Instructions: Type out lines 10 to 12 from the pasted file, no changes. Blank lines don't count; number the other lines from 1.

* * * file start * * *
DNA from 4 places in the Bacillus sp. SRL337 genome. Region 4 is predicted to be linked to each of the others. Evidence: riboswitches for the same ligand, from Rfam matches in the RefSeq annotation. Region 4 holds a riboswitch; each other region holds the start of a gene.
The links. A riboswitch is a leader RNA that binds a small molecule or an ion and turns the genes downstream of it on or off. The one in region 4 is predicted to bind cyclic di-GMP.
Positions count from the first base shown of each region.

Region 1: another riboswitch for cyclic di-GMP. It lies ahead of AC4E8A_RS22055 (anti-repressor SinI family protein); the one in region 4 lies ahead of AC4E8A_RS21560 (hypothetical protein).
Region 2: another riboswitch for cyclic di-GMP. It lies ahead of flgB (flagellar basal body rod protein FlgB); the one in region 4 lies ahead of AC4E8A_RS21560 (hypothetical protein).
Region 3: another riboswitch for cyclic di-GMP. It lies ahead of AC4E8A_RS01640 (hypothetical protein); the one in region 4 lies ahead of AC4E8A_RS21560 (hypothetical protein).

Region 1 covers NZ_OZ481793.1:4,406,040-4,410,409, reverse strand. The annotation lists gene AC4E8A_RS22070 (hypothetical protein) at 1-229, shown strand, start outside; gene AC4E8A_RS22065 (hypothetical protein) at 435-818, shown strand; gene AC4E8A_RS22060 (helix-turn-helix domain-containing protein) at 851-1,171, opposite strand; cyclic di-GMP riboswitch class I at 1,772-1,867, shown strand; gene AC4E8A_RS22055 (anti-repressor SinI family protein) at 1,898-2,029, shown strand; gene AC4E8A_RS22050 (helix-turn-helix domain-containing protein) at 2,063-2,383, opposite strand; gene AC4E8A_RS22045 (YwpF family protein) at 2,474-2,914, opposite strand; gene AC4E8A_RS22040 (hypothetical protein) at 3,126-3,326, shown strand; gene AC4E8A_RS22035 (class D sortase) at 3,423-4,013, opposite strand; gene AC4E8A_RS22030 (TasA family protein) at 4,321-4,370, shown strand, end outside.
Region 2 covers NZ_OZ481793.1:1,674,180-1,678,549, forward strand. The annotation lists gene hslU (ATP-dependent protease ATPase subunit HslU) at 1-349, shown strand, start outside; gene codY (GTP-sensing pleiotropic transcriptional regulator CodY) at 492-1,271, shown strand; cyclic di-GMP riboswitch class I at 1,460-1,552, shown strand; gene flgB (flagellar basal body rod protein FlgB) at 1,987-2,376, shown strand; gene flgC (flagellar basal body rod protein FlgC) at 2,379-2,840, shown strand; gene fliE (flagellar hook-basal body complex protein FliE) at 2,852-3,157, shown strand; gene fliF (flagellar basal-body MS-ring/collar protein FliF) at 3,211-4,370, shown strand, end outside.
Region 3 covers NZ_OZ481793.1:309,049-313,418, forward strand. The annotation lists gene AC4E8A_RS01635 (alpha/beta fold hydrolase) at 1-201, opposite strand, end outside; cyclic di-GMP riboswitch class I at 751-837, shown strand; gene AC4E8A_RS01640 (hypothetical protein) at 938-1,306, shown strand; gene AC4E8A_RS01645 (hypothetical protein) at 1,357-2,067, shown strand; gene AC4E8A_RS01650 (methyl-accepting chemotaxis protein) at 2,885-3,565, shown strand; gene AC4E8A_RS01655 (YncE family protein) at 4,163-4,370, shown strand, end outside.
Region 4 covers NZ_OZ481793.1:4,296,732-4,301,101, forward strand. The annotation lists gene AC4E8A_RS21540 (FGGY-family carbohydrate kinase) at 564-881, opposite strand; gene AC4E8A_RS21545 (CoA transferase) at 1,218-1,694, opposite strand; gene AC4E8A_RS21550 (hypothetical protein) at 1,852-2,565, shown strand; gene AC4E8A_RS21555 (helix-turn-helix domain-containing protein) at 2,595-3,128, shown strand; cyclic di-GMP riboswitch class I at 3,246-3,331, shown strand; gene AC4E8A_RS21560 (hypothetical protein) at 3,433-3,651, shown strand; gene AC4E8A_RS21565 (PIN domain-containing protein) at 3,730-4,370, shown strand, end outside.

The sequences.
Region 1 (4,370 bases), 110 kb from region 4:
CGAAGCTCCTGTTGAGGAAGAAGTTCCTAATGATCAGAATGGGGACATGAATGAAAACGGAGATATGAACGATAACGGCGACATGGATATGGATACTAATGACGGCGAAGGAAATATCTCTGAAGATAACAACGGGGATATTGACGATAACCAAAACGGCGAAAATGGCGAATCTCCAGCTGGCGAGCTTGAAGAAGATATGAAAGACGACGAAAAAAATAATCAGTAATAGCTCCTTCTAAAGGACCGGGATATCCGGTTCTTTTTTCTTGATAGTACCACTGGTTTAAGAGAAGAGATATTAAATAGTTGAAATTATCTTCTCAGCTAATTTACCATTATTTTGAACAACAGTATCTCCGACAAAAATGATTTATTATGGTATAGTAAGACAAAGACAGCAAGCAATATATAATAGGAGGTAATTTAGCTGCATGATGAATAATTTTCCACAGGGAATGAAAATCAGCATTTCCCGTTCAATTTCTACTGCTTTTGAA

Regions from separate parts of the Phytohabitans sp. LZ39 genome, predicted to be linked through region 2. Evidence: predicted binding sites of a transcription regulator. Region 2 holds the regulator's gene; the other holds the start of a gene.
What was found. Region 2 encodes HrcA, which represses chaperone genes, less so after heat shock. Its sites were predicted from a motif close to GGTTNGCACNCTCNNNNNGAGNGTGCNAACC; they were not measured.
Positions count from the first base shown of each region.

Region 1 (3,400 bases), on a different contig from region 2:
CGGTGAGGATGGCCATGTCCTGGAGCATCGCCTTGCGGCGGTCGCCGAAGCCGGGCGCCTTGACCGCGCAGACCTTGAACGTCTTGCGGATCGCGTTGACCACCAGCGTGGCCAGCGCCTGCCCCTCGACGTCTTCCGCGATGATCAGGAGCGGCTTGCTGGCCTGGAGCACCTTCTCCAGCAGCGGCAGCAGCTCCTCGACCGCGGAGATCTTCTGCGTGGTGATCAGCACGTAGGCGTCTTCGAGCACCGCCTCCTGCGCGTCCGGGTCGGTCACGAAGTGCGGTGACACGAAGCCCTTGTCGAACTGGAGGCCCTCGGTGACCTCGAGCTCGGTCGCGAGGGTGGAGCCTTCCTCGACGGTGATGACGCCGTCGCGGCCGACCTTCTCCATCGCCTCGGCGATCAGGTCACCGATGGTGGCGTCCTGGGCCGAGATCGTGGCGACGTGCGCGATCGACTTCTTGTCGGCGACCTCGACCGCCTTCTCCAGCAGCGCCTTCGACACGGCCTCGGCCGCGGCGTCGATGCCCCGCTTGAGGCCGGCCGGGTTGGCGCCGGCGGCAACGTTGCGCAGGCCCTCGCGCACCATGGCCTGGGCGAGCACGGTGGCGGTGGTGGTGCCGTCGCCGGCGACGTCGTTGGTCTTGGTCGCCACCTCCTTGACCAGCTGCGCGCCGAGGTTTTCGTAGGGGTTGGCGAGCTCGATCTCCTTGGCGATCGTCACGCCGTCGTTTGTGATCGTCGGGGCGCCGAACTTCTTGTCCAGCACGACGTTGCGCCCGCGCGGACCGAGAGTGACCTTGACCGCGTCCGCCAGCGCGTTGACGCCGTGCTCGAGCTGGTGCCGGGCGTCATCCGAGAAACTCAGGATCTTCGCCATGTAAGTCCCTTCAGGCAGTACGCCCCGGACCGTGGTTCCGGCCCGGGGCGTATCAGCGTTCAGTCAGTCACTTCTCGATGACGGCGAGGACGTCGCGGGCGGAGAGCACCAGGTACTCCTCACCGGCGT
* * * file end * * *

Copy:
Region 4 covers NZ_OZ481793.1:4,296,732-4,301,101, forward strand. The annotation lists gene AC4E8A_RS21540 (FGGY-family carbohydrate kinase) at 564-881, opposite strand; gene AC4E8A_RS21545 (CoA transferase) at 1,218-1,694, opposite strand; gene AC4E8A_RS21550 (hypothetical protein) at 1,852-2,565, shown strand; gene AC4E8A_RS21555 (helix-turn-helix domain-containing protein) at 2,595-3,128, shown strand; cyclic di-GMP riboswitch class I at 3,246-3,331, shown strand; gene AC4E8A_RS21560 (hypothetical protein) at 3,433-3,651, shown strand; gene AC4E8A_RS21565 (PIN domain-containing protein) at 3,730-4,370, shown strand, end outside.

The sequences.
Region 1 (4,370 bases), 110 kb from region 4: